ANALYSIS OF RESIDUAL STRESSES IN MAIN CRANKSHAFT BEARINGS AFTER INDUCTION SURFACE HARDENING AND FINISH GRINDING
INDUCTION SURFACE HARDENING
Â¢ Short Heat Treatment Times
Â¢ Good Repeatability
Â¢ Hardened Layer Quality
Â¢ Small or Negligible Subsequent Distortion
Â¢ Minimum Subsequent Product Surface Oxidation
Â¢ Good Possibilities for Automation
SURFACE INTEGRITY AND ITS LEVELS
Scientific discipline providing an integral assessment of the surface and surface layers
Measurement of Roughness and Analysis of Microstructure and Microhardness in the Thin Surface Layer
Studies of Residual Stresses in the Surface Layer and of the Mechanical Properties of the given material
Tests making clear the Behaviour of the given part under Operating Conditions
Important features on the curves are:
(a) the maximum value of the compressive residual stress in the hardened surface layer.
(b) the maximum value of the tensile residual stress in the hardened surface layer.
© the transition width from compressive to tensile residual stress in the hardened surface layer.
(d ) the transition steepness from a compressive to a tensile residual stress profile.
(e) the depth with a transition microstructure.
The last phase in the manufacturing of crankshafts is finish grinding in order to achieve the desirable condition at the surface and in the surface layer, i.e.:
1. The grinding residual stresses must be compressive or lowest tensile so that the favourable residual stress profile obtained by induction surface hardening of the surface layer is maintained.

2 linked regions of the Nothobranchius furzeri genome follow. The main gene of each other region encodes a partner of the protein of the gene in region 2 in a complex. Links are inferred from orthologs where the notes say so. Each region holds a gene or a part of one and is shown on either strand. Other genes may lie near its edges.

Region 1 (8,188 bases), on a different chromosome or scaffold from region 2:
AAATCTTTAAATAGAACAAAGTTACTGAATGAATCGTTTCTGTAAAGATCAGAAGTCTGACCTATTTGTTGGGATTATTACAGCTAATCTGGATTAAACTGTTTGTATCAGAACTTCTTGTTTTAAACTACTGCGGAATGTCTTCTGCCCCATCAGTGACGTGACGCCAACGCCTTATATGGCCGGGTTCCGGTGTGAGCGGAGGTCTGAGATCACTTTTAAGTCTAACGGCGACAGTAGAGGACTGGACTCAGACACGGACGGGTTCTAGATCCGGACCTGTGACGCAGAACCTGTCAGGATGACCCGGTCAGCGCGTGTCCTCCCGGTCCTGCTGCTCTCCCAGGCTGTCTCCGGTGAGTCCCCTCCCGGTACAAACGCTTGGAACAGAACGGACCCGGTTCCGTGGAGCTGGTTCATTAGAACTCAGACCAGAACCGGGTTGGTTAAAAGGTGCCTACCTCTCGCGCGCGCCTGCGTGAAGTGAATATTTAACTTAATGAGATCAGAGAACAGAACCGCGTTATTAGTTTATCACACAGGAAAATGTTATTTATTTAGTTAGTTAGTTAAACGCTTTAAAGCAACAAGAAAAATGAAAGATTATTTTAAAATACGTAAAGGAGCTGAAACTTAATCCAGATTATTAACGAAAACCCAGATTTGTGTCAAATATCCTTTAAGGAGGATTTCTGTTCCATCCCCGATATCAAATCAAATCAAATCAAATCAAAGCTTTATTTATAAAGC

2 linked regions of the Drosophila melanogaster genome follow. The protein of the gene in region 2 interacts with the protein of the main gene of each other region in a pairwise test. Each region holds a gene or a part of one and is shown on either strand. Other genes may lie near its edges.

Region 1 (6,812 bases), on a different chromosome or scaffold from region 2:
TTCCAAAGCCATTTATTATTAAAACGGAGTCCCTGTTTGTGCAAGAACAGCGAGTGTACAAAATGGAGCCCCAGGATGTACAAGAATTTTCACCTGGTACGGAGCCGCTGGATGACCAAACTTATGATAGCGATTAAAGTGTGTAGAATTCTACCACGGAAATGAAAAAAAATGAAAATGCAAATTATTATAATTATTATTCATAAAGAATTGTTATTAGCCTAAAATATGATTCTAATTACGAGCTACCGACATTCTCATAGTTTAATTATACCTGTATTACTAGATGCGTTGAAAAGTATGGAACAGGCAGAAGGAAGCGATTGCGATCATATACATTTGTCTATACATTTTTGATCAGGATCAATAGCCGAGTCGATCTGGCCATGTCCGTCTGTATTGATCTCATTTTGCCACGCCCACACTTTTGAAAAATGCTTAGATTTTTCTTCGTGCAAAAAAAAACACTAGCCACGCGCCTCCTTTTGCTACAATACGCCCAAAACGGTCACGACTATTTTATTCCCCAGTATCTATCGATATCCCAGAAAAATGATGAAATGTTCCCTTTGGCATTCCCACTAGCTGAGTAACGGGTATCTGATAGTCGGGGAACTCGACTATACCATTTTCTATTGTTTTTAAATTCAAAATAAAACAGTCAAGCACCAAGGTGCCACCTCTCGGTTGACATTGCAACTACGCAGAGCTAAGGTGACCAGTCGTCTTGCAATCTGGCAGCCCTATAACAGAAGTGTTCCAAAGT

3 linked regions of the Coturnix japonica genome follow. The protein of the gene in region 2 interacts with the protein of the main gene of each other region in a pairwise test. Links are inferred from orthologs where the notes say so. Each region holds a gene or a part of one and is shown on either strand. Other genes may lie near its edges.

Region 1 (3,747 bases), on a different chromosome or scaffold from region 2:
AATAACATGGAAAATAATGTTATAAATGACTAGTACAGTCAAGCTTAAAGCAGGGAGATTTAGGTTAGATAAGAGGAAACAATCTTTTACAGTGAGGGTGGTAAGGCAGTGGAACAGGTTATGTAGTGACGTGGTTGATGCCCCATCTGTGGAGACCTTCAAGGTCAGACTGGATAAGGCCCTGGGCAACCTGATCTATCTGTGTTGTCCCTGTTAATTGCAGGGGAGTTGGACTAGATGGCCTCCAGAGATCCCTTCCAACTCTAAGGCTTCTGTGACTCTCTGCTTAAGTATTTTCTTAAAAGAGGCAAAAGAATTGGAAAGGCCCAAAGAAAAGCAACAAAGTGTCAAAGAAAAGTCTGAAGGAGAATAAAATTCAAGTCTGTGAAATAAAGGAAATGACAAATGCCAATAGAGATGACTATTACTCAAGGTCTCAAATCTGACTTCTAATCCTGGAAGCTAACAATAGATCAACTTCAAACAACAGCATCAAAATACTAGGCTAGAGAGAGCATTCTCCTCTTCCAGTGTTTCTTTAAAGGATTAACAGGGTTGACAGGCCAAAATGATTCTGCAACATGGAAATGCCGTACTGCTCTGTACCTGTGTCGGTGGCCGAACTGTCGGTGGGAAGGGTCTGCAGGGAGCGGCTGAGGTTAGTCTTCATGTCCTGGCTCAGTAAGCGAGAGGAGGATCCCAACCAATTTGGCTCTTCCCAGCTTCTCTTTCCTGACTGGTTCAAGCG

2. There must be the smallest changes possible in the microstructure and thus also in the hardness and microhardness profiles in the heat-affected zone after finish grinding.
Microstructural changes depends on:
Â¢ Contact zone
The volume changes that may occur in the surface layer after steel grinding are thus as follows:
1. The formation of residual austenite contributes to the formation of tensile residual stresses due to finish grinding.
2. The lower content of cementiteâ€œcarbide phase results in the formation of ledeburite containing residual austenite, which contributes to the formation of tensile residual stresses due to finish grinding.
3. Tempering effects in the martensite microstructure also contribute to the formation of tensile residual stresses due to finish grinding.
4. Material plastic deformation due to finish grinding can produce compressive or tensile residual stresses depending on the type of grinding wheel and the grinding conditions.
Â¢ Induction surface hardening creates a very desirable residual stress state at the surface and residual stress distribution below the surface
Â¢ Residual stresses are always of a compressive nature and are usually present to the depth of the induction surface hardened layer
Â¢ Additional grinding of the induction surface hardened surface has an adverse effect on the stress state in the surface layer, since grinding always induces tensile residual stresses
Â¢ Correct selection of the machining conditions and the grinding wheel helps lessening the relative grinding tensile residual stress distributions which will help keep the favourable residual stress state after induction surface hardening